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Immigrants and American Identity
1988 Volume II


Despite the “ethnic revival” of the 1970s, immigrant history has only slowly made its way into public school classrooms. In this seminar we approached that history from a very broad point of view: the immigrant’s search for a “usable” identity was ultimately considered such a quintessentially American theme that virtually all groups—from New England Puritans to recent Asian and Hispanic immigrants—came under consideration. The work of the seminar was focused, though, on the experience of the “new immigrants” from Europe in the late nineteenth and early twentieth centuries, and the black “migrants” who moved from the rural South to the urban-industrial North in this century.

The curriculum units produced by the seminar Fellows reflect the variety of interests they brought to the meetings as well as some of the intensity of our discussions during this hot summer. Ethnicity in America is ultimately a topic of intimate concern, linked in varying degrees to the process of personal identity formation. The Fellows discussed ways of treating this issue in their own classrooms, and through their units they have created useful models for introducing students to their own heritage and that of others. Whether concerned with the history of blacks in New Haven, ethnic humor, or the broader history of an immigrant group, each of the units stimulates comparative thinking rather than the parochial “insiderism” that sometimes mars work on ethnicity. The units reveal the great variety of ethnic experience in America and, taken together, offer a challenge to students and teachers to explore the creative possibilities of cultural diversity.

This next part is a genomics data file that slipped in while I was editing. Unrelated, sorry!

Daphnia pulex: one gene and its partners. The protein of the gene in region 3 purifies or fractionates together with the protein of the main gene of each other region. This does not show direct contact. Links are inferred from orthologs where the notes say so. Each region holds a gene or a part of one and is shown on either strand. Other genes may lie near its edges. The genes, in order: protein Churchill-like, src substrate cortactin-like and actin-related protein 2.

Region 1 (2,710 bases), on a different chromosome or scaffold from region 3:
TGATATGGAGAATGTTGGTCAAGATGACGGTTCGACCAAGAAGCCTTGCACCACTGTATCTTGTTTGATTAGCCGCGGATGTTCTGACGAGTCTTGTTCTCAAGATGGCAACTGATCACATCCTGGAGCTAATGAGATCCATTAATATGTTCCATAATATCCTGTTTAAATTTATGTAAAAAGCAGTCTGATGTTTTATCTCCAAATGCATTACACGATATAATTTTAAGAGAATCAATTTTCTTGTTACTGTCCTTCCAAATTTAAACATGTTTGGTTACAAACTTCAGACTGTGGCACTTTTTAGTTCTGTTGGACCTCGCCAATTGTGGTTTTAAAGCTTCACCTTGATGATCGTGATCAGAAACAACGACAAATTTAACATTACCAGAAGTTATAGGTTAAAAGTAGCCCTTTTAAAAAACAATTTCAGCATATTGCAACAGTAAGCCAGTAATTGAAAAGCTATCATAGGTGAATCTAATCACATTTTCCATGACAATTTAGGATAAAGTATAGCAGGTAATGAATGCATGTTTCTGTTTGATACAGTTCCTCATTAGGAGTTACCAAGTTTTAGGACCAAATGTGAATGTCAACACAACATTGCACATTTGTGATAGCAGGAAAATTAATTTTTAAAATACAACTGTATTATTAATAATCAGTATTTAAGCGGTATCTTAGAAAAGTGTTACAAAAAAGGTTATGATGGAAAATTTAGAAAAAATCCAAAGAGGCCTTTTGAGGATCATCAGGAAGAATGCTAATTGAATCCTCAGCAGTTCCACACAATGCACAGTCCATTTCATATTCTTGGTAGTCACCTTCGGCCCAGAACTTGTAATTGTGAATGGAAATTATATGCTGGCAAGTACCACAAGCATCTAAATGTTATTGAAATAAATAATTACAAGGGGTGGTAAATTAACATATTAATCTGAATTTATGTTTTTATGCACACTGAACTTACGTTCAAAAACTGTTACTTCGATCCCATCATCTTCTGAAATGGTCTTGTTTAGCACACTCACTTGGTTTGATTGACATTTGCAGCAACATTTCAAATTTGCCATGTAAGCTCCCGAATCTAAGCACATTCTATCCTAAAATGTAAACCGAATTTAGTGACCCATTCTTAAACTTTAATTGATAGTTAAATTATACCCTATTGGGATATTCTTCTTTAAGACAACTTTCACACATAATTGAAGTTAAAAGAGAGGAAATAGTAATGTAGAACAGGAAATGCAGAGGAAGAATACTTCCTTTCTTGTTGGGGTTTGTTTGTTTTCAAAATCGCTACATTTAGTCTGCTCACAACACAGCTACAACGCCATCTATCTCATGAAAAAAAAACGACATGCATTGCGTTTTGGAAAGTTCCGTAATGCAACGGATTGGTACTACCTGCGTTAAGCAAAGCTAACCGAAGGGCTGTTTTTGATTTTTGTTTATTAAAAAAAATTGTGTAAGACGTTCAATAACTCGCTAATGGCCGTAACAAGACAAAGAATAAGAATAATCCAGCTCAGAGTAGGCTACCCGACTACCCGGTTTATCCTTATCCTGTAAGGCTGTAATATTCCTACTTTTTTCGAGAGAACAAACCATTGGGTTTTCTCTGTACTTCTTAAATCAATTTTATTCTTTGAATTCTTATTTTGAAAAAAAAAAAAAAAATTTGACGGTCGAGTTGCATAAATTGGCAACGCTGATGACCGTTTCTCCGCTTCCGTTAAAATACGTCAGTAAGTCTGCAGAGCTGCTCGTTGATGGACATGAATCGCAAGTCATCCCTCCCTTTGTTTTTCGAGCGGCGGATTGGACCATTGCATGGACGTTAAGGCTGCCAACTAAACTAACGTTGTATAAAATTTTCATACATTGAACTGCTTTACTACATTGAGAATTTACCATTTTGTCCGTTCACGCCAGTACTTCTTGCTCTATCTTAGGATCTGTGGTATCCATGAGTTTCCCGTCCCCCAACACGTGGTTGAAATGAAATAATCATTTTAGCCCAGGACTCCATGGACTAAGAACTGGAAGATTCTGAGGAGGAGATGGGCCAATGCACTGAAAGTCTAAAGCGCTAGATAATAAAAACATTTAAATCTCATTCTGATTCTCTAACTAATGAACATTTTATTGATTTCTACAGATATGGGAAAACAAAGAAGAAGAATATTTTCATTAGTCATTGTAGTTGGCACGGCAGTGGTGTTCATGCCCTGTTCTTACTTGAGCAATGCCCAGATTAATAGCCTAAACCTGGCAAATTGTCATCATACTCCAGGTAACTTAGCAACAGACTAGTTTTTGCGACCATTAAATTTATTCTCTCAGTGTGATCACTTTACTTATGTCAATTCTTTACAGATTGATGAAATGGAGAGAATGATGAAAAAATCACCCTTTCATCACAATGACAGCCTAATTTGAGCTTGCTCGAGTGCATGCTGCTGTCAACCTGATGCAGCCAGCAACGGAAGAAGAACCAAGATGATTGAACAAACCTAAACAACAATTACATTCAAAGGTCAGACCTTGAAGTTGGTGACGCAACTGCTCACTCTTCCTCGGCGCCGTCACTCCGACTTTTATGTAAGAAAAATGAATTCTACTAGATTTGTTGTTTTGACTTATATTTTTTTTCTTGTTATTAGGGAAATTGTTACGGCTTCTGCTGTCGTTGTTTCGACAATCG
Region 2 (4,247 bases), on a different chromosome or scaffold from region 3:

James T. Fisher

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